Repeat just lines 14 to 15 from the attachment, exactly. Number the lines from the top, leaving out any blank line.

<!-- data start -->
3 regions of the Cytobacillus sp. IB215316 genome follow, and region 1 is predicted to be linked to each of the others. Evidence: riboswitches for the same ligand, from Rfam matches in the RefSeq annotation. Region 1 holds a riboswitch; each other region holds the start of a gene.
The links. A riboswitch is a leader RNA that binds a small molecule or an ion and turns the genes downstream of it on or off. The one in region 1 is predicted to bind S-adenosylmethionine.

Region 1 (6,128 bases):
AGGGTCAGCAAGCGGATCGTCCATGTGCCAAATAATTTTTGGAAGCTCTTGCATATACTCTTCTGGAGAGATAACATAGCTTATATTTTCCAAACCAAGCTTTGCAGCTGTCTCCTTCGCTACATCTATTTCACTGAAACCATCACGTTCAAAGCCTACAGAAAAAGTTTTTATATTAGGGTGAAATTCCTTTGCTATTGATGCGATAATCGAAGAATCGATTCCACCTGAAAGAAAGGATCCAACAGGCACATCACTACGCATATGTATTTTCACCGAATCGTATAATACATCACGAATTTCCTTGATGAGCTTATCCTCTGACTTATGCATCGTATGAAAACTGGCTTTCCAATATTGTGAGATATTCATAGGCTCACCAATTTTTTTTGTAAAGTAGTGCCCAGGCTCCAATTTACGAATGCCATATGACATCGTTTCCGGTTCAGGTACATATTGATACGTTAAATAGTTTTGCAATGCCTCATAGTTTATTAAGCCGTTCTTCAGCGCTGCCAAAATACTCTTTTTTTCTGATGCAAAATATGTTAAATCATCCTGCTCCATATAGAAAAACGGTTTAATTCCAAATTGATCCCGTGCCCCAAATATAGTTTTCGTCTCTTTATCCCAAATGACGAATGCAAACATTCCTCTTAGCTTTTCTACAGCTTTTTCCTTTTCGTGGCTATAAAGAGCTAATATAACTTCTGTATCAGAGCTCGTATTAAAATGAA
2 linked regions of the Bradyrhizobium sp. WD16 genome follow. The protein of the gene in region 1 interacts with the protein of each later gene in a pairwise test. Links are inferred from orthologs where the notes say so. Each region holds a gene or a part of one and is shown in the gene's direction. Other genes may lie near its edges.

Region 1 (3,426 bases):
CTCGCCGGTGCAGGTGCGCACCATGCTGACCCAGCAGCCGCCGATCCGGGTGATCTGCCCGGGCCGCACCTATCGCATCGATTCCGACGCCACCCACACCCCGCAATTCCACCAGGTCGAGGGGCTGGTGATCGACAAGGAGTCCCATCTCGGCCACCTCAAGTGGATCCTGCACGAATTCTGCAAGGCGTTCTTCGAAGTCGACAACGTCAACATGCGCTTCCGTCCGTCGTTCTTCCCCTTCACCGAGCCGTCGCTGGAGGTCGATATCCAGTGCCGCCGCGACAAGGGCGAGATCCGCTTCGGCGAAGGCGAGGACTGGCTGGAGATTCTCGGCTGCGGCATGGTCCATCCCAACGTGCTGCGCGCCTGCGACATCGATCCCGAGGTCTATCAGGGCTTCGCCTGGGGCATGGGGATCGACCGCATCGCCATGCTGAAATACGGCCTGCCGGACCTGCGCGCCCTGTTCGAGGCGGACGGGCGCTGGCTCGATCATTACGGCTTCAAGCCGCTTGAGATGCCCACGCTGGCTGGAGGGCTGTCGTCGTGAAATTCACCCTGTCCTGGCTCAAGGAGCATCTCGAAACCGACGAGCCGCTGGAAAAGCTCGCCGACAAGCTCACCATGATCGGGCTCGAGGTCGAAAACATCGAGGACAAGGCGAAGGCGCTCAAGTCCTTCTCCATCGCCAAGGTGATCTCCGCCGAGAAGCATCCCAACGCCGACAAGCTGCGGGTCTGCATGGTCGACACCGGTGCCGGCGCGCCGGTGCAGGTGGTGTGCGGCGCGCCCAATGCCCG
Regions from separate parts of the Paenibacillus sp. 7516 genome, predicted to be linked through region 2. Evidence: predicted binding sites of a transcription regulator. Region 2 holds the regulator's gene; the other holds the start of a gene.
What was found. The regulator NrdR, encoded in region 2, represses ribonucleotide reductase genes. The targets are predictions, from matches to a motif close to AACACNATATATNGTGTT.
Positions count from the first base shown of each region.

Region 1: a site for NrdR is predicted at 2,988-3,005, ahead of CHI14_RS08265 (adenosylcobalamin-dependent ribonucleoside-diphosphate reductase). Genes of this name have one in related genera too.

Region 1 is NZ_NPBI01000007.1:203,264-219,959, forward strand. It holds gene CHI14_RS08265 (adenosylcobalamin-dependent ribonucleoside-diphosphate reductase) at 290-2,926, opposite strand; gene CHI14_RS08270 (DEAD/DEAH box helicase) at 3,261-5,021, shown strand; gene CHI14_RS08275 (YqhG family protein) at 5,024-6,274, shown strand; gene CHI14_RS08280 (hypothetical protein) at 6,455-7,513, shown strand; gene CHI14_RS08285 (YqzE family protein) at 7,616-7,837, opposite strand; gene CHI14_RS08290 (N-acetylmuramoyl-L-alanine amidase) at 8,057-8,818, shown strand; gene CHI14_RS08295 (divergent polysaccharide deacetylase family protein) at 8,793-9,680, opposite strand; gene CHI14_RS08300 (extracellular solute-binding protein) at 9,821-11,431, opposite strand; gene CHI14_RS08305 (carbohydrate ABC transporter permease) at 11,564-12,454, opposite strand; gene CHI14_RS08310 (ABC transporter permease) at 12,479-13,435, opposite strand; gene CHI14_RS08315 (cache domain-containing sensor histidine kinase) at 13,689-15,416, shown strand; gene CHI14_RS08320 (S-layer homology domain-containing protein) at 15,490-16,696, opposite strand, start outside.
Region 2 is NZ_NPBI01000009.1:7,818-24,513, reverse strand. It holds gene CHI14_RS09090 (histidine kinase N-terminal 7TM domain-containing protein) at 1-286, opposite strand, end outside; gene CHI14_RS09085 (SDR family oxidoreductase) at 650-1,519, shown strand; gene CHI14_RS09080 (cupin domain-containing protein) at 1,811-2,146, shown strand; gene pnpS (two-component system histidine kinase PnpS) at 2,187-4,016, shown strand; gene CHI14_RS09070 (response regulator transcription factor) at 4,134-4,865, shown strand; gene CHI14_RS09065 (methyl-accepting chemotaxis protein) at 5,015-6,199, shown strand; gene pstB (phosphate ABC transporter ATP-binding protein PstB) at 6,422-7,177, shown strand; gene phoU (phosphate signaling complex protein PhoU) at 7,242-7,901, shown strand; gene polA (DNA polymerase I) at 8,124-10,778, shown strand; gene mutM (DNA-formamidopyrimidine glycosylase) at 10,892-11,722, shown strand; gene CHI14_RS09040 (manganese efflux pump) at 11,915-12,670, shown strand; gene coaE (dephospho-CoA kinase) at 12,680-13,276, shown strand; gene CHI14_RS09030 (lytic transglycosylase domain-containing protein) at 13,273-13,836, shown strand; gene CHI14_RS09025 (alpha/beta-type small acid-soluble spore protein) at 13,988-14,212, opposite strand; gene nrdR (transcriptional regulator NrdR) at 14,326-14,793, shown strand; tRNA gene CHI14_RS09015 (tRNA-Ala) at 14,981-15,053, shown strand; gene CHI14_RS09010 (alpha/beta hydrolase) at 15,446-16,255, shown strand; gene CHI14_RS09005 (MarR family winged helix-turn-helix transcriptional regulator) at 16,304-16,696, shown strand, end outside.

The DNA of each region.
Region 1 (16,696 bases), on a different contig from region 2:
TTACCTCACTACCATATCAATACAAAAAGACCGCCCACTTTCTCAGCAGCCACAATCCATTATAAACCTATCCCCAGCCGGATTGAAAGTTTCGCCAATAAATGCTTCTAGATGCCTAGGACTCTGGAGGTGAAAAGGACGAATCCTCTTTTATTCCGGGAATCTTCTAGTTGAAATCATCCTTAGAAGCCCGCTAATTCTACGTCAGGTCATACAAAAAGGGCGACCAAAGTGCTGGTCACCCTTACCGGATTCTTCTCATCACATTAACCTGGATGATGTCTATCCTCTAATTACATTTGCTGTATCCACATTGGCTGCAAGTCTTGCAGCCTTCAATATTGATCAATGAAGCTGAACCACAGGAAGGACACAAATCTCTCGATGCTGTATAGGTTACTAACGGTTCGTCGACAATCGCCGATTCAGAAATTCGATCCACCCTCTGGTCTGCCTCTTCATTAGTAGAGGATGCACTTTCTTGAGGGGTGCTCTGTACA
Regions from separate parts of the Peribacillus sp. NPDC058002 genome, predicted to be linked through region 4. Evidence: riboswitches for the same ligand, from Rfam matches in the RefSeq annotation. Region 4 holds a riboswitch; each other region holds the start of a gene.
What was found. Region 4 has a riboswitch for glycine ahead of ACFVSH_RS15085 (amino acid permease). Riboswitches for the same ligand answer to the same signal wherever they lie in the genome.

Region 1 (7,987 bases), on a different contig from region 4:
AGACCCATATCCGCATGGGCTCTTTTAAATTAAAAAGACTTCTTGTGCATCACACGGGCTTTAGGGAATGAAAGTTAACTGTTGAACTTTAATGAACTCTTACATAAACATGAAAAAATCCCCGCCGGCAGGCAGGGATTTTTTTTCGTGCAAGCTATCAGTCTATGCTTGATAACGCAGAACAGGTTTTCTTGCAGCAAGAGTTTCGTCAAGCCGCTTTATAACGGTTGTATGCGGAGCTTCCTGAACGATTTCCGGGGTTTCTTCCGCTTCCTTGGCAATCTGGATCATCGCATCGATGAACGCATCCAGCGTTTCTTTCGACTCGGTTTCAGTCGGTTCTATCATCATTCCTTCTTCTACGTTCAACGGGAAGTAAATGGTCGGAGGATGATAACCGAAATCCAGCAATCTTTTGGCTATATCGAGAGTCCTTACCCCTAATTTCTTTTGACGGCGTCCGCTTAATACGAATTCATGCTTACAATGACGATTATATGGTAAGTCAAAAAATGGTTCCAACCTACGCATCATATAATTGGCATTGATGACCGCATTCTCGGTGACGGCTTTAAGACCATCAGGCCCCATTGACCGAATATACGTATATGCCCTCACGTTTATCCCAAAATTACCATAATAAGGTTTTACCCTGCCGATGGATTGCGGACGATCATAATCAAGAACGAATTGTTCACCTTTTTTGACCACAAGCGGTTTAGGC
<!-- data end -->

The DNA of each region.
Region 1 (16,696 bases), on a different contig from region 2: